Updated: 4 days ago
When a small sneeze turns into a big, embarrassing bladder leakage, activities like jumping rope are a big nope. Maybe it does not impact you personally, but the chances are high that you know many people who struggle with bladder leakage, also known as core dysfunction.
Statistics indicate that 25 million adult Americans suffer from incontinence, 75-80% of these individuals being women. With such an alarming percentage of adults impacted by incontinence, it is shocking that we avoid the topic of pelvic floor health. How familiar are you with your pelvic floor? Did you know that your core strength connects with your pelvic floor strength? Members of Align Athletics, Catherine Bragg and Amy Witt, recently sat down with Dr. Katelyn Bosch, a physical therapist that specializes in pelvic health, to get some of these questions answered.
Question: Who should be concerned about their pelvic health?
It’s a myth that only pregnant women or postpartum women need to be concerned with their pelvic floor. Everybody who has a pelvic floor could benefit from pelvic floor physical therapy. This includes kids experiencing bladder leakage or constipation, women and men in their 80s and 90s who are experiencing incontinence, or even an athletic soccer player that is experiencing hip pain.You don’t have to be pregnant or postpartum to experience issues. If you think something is wrong, contact a physical therapist.
Question: What is core dysfunction?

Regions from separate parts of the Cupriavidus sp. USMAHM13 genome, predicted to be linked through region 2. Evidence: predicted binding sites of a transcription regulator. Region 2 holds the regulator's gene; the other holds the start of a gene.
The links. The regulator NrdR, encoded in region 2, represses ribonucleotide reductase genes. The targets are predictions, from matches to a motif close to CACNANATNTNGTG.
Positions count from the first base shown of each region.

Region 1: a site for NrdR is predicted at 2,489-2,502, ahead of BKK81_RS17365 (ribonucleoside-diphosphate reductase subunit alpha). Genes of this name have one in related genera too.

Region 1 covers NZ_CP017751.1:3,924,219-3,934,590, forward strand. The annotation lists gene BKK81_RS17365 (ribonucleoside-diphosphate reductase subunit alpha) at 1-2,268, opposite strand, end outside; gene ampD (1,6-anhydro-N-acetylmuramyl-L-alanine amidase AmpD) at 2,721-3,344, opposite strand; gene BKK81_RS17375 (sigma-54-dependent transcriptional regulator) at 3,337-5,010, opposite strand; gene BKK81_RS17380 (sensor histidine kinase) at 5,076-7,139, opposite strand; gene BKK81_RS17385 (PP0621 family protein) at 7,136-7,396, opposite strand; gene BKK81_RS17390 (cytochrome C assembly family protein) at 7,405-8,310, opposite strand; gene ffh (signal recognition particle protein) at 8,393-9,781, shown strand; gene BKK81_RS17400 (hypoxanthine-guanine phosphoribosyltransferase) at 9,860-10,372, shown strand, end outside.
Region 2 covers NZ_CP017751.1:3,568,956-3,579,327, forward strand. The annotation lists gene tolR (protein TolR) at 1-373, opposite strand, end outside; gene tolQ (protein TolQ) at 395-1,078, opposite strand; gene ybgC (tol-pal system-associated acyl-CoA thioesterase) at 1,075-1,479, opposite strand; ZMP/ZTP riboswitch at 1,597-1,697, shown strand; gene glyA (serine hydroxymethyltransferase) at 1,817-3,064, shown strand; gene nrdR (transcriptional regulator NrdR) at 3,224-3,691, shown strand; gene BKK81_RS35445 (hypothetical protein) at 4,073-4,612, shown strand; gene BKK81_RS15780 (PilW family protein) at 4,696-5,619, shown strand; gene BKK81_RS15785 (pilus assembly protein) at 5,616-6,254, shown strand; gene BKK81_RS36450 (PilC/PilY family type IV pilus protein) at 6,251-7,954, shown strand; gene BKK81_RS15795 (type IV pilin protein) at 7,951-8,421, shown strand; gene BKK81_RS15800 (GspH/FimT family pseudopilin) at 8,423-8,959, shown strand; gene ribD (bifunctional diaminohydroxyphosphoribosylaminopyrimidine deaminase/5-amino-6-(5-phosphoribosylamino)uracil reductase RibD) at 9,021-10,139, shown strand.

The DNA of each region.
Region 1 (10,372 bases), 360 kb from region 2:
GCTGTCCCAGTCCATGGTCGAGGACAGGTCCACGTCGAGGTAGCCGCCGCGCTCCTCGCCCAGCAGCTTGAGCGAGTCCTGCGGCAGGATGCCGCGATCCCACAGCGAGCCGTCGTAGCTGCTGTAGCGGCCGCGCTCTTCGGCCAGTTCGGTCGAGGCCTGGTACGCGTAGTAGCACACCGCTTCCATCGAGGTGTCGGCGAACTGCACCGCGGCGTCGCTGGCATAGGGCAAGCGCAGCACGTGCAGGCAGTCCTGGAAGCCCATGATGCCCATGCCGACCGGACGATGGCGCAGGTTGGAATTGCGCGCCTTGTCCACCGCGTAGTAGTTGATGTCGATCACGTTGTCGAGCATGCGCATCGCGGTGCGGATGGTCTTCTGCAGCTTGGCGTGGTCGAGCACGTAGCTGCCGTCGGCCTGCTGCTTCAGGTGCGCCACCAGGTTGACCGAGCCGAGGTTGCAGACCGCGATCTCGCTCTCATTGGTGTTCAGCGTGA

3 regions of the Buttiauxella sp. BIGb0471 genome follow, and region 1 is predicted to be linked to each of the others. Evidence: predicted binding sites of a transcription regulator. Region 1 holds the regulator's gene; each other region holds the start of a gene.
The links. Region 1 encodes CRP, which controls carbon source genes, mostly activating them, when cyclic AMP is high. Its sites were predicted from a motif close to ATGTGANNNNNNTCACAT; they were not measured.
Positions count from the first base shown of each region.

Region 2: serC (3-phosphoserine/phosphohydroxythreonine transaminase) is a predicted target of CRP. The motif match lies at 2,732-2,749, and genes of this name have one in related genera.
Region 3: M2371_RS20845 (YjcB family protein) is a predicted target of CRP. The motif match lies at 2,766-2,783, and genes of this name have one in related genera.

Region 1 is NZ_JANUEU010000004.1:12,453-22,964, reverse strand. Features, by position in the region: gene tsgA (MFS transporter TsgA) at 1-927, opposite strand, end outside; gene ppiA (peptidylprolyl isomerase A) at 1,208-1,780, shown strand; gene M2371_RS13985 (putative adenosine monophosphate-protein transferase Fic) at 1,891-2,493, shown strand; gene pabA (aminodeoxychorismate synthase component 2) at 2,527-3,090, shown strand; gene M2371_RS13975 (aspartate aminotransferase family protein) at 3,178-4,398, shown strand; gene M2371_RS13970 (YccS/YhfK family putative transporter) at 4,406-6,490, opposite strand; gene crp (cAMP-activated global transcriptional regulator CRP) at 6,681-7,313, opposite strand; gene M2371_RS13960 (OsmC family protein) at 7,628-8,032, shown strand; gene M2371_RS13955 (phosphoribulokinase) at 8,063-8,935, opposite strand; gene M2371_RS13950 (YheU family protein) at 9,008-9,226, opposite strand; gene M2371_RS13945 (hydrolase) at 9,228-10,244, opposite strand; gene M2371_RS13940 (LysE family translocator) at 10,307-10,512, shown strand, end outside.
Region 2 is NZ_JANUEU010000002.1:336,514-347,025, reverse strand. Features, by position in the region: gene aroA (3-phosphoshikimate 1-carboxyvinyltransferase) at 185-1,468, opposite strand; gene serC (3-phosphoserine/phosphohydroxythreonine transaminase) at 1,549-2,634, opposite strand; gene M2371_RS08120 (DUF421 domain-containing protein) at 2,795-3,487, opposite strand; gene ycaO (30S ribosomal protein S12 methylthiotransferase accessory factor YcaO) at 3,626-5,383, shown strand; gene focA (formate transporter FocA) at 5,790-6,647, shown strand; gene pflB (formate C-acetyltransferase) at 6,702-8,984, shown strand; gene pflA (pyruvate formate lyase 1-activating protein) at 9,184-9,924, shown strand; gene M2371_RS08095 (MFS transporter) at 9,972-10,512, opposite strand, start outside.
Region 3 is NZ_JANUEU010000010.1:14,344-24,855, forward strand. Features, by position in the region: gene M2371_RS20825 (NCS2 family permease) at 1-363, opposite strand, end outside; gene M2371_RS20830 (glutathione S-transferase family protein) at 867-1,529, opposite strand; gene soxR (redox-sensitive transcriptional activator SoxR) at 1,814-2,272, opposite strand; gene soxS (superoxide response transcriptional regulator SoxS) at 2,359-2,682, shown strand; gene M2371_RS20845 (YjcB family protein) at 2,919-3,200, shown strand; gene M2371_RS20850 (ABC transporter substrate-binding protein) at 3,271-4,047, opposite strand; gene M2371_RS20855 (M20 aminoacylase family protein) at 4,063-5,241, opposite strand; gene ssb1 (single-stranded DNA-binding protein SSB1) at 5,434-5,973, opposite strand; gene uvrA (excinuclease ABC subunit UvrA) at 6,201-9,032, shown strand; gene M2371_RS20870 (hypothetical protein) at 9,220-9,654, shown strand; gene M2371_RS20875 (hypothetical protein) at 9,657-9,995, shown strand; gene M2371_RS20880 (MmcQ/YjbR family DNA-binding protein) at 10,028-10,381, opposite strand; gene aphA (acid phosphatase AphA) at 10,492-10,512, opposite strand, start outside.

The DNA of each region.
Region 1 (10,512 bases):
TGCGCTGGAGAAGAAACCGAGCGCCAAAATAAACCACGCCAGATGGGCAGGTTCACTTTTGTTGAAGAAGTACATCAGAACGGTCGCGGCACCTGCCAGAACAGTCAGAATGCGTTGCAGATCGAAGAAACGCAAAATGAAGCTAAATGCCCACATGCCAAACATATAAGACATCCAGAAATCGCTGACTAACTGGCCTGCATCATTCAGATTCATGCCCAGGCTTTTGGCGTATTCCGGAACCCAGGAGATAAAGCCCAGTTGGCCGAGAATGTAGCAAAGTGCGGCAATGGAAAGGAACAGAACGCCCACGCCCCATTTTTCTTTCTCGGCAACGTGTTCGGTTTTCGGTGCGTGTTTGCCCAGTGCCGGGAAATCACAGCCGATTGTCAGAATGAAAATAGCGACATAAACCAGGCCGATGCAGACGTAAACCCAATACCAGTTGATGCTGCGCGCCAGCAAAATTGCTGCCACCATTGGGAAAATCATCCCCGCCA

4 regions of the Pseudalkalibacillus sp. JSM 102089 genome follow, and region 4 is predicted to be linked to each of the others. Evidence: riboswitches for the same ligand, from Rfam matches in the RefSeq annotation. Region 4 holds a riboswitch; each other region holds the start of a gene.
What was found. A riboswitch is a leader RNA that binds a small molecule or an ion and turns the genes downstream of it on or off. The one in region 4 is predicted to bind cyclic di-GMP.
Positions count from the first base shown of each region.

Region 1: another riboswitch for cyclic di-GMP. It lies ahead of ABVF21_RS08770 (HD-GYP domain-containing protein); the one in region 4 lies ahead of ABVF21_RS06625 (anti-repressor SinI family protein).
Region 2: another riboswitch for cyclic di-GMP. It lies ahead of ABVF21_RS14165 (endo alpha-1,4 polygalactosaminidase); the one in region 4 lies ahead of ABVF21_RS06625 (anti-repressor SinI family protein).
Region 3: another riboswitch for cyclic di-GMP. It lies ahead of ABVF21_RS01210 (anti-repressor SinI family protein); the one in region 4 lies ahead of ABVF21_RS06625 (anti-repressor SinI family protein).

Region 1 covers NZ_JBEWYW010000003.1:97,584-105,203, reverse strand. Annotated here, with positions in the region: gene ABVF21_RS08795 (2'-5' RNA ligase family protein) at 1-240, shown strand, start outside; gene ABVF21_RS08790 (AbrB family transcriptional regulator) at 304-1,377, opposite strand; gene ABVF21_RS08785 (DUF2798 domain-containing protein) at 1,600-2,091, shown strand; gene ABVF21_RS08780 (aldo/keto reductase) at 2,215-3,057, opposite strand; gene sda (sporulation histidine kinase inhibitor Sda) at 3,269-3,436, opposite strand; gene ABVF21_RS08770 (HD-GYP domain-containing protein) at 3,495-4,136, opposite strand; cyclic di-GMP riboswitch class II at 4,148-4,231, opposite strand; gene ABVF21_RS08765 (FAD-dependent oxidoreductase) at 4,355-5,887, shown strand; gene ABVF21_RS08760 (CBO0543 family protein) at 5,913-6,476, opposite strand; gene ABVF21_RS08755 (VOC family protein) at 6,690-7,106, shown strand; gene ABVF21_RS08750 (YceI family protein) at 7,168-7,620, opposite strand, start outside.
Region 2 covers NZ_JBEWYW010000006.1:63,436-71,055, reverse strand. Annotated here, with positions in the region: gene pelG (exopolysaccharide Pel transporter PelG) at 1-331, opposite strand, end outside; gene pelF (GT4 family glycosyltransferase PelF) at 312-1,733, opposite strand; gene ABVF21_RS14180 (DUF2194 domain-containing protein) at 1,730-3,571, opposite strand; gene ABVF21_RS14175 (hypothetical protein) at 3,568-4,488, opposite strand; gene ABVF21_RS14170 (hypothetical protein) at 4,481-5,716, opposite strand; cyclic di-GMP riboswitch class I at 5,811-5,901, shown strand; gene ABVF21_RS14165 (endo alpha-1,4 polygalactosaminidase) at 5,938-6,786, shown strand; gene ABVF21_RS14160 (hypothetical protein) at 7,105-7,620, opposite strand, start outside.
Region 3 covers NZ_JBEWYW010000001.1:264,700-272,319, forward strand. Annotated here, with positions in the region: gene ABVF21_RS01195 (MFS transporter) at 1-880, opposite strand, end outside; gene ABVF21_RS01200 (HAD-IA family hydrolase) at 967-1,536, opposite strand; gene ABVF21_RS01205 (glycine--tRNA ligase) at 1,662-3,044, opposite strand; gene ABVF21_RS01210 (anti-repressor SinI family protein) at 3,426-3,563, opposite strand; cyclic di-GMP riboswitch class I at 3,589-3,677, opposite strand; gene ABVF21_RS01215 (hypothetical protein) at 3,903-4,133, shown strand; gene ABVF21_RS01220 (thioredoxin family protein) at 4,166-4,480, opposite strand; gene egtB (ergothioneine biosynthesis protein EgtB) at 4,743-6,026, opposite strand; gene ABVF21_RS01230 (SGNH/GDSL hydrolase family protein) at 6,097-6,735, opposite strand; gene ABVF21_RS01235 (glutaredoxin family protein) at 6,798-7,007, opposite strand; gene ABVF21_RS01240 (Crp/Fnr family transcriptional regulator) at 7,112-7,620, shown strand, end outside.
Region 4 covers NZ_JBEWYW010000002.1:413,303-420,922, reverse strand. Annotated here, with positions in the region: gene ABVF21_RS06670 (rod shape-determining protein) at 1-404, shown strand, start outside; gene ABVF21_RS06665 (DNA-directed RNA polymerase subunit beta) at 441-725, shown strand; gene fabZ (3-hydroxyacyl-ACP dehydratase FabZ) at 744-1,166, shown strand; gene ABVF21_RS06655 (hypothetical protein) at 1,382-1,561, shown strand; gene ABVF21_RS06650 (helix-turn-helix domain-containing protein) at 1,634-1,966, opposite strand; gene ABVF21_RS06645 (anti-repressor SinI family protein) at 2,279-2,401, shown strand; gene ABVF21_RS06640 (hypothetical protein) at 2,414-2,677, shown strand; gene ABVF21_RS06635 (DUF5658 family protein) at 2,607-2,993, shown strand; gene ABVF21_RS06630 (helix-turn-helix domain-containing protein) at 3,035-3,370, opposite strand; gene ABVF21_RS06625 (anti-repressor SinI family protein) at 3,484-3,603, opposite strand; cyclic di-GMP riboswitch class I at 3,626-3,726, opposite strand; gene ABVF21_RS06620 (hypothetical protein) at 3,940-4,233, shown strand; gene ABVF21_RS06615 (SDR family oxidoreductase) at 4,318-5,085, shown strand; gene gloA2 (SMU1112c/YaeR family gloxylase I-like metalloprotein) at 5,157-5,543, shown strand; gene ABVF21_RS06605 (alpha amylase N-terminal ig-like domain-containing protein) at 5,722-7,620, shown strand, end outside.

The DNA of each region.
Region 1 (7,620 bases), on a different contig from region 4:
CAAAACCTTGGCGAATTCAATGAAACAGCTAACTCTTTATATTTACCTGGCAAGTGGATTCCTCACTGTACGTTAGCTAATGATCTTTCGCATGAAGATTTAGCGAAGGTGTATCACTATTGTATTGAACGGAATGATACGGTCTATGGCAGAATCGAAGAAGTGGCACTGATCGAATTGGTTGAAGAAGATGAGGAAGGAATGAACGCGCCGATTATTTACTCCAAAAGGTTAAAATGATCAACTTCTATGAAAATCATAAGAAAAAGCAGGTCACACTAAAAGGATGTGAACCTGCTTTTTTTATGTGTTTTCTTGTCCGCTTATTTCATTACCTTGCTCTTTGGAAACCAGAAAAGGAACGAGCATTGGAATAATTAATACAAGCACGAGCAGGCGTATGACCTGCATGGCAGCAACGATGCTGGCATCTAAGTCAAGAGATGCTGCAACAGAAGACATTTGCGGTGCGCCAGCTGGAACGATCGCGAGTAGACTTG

The core is made up of four primary muscle groups: transversus abdominis, pelvic floor muscles, spinal stabilizers, and the diaphragm. If one of these elements is not operating optimally, then an individual can experience core dysfunction. Core dysfunction can appear as back pain, pain with sex, bladder leakage, bowel dysfunction, abdominal pain, or diastasis recti.
Question: What are the primary causes of core dysfunction?
Core dysfunction is not gender specific. Athletic injuries and significant surgery can be significant factors that lead to core dysfunction. However, due to the shifts that women experience during pregnancy, childbirth, and postpartum, women are at higher risk of experiencing core dysfunction.
Question: If I wanted to strengthen my pelvic floor, what exercise would help me the most?
There is a misleading conception that, “If you just do your kegel exercises, then you’ll be okay.” However, if you are experiencing core dysfunction, you must first determine the underlying cause of the dysfunction. If you are experiencing leakage, the best thing that you can do for your body is to find a pelvic physical therapist that can teach you what is happening with your body. There is no cookie cutter exercise that will strengthen your pelvic floor. A good pelvic therapist will teach you physical movements that not only strengthen your deep core, but these movements will translate to more challenging lifts and exercises.
Question: As a pelvic floor therapist, what advice do you have for women?